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Prunus dasycarpa Ehrh.

Black Apricot

Modern name

Prunus × dasycarpa Ehrh.


Armeniaca dasycarpa (Ehrh.) Pers.

A deciduous tree 12 to 20 ft high, with purplish, glabrous twigs. Leaves oval to ovate, with a rather abrupt tapering point finely toothed, 112 to 212 in. long, two-thirds as wide, downy beneath on the midrib and main veins; leaf­stalk 34 to 1 in. long, often glanded. Flower 34 in. across, pure white, produced on the naked wood in March, each on a downy stalk. Fruits round, 112 in. across, black, with purple bloom, minutely downy.

P. dasycarpa is almost certainly a hybrid between the apricot and the cherry plum (P. cerasifera). According to Kostina in Fl. SSSR (Vol. 10, p. 599) many sorts of the plum-apricot are cultivated in Central Asia, Kashmir, Baluchistan, and Iran, regions in which the apricot and cherry plum are grown together and usually raised from seeds, so that the likelihood of spontaneous hybridisation between them is very great. P. dasycarpa bears fruit only sparsely in this country, but has been offered in German catalogues of fruit trees as ‘plum-apricot’. The fruit is described as ripening in August, purple-black, covered with fine down, the flesh red, juicy, sweet, and of an apricot flavour. It would probably need wall treatment in this country to develop its fruit properly. It is worth cultivation as an early free-flowering tree.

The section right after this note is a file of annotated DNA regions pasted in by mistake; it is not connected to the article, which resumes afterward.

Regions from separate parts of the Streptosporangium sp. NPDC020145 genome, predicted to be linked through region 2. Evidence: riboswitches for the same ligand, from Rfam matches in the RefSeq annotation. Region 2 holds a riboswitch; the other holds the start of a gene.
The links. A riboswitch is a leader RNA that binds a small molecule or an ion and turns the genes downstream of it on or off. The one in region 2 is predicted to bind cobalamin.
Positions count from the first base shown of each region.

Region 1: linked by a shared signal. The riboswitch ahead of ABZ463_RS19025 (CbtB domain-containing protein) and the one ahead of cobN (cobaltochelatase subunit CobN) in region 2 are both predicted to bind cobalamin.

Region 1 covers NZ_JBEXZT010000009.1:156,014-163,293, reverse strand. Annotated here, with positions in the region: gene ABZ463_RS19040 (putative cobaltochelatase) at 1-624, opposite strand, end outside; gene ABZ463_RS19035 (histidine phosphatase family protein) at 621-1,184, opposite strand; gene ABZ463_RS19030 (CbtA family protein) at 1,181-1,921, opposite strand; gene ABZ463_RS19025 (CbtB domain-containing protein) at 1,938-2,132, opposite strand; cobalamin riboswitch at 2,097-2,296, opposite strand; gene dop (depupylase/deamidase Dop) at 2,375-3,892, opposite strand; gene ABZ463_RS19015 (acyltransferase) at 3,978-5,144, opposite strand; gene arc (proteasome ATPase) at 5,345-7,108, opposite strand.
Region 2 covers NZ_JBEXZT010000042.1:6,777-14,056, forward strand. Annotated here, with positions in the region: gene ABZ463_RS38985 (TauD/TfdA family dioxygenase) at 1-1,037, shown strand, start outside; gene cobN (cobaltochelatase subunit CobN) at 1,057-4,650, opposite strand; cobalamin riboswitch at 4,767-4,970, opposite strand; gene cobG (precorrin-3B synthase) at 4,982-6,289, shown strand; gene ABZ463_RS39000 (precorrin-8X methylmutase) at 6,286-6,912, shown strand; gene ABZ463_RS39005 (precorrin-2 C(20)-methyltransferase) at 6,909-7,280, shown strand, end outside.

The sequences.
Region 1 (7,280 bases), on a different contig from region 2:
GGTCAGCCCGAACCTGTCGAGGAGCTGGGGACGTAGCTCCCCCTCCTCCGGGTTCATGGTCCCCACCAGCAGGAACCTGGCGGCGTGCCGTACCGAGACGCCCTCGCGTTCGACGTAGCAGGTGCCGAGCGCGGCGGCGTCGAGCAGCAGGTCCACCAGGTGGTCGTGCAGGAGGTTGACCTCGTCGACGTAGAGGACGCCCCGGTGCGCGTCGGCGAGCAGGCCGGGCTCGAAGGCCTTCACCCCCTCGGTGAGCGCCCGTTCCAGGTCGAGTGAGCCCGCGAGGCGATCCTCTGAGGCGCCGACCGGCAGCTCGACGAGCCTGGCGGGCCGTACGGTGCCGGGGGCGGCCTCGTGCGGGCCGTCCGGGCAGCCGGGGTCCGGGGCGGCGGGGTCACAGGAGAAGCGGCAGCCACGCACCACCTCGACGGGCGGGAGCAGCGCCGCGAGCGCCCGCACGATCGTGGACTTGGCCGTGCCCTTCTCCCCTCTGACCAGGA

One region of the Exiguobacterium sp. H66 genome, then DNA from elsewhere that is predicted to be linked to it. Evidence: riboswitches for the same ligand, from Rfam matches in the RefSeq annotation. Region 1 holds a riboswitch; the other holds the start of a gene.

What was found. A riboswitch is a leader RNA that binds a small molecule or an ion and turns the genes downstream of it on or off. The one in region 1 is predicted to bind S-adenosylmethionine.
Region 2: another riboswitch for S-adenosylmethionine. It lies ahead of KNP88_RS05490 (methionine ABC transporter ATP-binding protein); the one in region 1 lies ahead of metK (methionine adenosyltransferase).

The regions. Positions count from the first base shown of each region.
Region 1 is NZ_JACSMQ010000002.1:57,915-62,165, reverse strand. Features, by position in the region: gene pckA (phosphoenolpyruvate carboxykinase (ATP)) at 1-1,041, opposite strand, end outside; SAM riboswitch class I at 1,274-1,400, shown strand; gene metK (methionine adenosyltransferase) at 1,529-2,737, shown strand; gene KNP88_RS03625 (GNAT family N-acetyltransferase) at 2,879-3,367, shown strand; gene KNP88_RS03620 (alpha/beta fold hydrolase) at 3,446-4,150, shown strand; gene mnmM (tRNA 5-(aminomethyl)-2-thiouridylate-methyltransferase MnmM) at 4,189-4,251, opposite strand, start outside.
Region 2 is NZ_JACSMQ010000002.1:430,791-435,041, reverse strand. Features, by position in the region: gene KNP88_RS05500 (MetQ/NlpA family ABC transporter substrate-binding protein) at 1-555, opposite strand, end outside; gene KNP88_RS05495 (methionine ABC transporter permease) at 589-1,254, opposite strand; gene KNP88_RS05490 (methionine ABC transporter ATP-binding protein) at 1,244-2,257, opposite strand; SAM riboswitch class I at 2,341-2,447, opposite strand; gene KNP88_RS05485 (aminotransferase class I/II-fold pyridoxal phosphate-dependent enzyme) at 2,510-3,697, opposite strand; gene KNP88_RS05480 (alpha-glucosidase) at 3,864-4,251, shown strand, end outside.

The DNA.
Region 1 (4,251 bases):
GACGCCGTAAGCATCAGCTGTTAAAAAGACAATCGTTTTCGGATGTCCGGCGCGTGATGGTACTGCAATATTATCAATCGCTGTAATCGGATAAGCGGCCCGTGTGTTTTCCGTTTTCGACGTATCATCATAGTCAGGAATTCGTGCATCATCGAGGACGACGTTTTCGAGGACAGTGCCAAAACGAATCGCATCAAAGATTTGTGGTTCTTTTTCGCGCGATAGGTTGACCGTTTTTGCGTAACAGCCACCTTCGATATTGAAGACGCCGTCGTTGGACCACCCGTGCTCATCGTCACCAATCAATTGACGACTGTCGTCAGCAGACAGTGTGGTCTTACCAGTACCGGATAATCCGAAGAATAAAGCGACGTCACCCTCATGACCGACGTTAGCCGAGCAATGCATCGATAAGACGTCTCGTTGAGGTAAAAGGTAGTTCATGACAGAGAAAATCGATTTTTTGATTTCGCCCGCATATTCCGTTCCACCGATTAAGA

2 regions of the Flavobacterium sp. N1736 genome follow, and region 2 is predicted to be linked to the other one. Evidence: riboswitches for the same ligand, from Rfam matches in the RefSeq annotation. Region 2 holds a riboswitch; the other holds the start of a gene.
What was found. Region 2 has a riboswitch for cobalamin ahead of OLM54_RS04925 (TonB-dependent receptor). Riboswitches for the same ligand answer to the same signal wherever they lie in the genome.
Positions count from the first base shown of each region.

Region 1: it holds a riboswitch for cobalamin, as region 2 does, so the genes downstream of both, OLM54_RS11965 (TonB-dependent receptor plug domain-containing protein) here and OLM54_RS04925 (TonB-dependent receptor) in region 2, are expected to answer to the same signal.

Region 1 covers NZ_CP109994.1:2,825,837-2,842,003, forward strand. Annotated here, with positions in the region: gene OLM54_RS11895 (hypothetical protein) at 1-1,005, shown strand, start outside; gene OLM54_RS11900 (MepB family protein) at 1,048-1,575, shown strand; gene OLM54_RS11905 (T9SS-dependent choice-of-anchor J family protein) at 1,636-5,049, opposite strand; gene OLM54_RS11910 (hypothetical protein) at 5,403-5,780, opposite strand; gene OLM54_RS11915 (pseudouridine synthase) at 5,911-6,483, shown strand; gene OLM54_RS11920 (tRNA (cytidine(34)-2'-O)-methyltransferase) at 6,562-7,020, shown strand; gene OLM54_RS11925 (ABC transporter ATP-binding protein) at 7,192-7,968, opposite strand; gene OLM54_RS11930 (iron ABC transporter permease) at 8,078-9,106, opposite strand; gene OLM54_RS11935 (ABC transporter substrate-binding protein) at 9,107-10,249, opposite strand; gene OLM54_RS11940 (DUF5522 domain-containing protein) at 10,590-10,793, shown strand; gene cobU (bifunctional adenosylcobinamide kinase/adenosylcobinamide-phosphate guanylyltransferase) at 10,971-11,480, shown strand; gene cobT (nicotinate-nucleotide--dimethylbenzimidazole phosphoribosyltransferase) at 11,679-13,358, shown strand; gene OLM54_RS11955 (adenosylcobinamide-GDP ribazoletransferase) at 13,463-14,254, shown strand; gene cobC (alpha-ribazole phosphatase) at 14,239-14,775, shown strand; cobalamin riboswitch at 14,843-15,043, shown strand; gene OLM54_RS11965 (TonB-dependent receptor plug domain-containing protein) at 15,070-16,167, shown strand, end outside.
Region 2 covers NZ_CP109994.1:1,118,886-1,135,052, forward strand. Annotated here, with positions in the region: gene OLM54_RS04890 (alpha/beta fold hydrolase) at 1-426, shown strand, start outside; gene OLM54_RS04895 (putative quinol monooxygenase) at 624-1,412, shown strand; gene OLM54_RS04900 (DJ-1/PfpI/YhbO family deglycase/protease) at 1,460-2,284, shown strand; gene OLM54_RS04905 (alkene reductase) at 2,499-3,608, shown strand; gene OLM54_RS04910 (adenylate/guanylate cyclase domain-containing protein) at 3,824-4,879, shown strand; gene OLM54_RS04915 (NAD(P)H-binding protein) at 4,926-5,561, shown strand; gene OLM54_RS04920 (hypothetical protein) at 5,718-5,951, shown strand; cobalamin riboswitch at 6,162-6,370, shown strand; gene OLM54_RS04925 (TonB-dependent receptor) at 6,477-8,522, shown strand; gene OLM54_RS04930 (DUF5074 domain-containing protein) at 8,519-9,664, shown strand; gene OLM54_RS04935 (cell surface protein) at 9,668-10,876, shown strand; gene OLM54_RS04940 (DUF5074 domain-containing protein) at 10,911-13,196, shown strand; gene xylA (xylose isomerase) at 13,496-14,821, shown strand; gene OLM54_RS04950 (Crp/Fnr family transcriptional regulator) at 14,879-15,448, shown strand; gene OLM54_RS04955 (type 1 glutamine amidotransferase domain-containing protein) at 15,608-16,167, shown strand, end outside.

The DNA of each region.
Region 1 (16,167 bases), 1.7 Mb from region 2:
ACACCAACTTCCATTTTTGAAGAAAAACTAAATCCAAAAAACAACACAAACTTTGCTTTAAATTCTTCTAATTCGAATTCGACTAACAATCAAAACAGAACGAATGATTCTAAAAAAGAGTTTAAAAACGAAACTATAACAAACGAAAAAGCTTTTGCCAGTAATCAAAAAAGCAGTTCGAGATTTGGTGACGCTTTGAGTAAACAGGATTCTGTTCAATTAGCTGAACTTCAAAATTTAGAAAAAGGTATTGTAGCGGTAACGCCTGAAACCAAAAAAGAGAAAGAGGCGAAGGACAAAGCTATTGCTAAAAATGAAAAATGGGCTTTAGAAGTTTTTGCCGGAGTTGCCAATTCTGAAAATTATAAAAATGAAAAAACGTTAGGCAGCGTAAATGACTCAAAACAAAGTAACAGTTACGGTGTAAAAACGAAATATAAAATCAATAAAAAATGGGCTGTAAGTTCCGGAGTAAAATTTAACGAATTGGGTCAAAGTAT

Other species in the genus